Are Credit Card Rewards Taxable?

Are Credit Card Rewards Taxable?

April 20, 2020         Written By Heaven Speirs

Credit card rewards have become increasingly lucrative over the years. Card issuers must continually strive to stay ahead of the competition, giving cardholders even more ways to earn bonuses for their spending. There is only one problem though: some credit card rewards are taxable. It is important to know which rewards can be taxed so you can remain in good standing with the IRS. Let us take a look at which credit card rewards are taxable and how to file rewards on your taxes.

Most Credit Card Rewards Are Not Taxable – Here is Why

For the most part, the standard earn-as-you-go credit card rewards are not considered taxable. The IRS treats the rewards as a discount, not income. This applies to cash back, airline miles, store credit rewards, loyalty points, gas rewards, and more. It is the same principle as buying something when it is on sale. You do not have to report the difference between the sale price and the original price as ‘income.’ You are simply getting rewarded for the money you spend.

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Even if you spend thousands of dollars a year on your card, you do not have to report your credit card rewards as income. The rewards are yours to keep at no consequence. Continue using and repaying your card as usual.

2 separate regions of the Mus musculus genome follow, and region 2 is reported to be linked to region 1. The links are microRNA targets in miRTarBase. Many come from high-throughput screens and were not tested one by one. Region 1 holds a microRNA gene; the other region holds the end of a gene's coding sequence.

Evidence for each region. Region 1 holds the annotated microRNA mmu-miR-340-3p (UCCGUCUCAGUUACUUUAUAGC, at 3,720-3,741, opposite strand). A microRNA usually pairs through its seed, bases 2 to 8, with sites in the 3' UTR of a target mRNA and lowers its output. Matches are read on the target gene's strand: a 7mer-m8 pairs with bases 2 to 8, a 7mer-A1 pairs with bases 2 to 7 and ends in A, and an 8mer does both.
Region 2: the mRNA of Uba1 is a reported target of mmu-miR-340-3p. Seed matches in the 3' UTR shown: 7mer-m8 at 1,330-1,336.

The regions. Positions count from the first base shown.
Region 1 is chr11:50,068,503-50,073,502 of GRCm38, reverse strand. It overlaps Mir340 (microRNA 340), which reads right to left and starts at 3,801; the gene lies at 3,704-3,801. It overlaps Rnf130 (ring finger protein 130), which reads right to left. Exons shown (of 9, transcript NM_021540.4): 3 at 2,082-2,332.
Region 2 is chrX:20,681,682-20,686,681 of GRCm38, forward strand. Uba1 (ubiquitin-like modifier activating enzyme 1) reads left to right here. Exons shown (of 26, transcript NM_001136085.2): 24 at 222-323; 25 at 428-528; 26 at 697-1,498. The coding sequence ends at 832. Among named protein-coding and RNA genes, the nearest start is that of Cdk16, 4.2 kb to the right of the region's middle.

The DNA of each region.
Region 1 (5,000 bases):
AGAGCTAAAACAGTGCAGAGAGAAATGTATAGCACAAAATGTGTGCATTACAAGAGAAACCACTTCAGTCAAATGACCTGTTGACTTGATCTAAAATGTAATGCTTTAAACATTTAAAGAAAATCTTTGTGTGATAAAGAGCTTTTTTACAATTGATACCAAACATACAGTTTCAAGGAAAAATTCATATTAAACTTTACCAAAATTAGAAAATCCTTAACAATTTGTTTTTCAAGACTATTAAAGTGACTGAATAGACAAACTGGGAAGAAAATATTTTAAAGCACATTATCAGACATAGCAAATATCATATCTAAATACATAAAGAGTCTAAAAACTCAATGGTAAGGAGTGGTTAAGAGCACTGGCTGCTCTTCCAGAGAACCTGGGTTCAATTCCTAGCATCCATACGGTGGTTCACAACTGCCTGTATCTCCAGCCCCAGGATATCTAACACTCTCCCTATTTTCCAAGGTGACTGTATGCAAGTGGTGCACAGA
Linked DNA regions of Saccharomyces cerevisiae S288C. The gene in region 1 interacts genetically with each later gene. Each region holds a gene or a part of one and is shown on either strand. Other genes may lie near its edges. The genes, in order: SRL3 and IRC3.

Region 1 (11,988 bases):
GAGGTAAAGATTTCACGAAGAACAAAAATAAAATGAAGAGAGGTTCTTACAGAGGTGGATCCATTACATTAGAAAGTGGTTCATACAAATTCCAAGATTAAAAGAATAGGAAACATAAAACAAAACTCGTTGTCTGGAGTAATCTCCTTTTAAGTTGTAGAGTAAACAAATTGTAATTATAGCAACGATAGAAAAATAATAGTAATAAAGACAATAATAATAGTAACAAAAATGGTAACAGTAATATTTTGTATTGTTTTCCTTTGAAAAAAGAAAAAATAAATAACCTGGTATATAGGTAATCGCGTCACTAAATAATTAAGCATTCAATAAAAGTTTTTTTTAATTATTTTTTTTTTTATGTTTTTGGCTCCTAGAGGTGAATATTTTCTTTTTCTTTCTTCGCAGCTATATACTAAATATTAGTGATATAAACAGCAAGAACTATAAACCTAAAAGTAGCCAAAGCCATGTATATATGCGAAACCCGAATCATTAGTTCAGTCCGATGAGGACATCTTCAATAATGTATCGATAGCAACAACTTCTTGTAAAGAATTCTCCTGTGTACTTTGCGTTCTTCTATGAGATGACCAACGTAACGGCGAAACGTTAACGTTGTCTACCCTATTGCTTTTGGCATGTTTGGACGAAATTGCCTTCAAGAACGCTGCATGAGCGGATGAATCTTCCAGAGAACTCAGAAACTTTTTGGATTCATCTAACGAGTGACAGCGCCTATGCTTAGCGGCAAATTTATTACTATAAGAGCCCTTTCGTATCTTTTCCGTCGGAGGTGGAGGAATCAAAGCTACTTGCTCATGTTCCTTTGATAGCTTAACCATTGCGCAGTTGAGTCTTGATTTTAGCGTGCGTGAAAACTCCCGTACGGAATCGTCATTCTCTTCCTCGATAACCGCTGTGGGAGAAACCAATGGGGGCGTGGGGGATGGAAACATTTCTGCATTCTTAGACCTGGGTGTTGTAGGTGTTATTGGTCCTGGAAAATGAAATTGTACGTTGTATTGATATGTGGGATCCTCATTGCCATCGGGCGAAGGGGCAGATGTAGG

The Rare Moment When Credit Card Rewards Are Taxable

There is only one situation in which credit card rewards are considered taxable, and it is rare. If a credit card offers a sign-up bonus without a minimum spending threshold, the initial bonus is treated as income. Most cards have a spending level you have to meet before earning the rewards. Example: Spend $3,000 in the first 90 days and earn $150 in cash back. This ensures that the card issuer gets some sort of return for the rewards. In the rare instance that your card does not require money spent for a sign-up bonus, the rewards are considered taxable.

Note that if you sign up for a bank account and receive a bonus for making a deposit, that bonus may be taxable. This is different than a credit card sign-up bonus, where you must spend money in order to ‘earn’ money. The bonus from the bank is essentially free funds, just like income. Banks are diligent about sending tax forms for these bonuses, so you should receive a form in the mail. Ask about the taxability of any bonus you sign up for with a banking institution.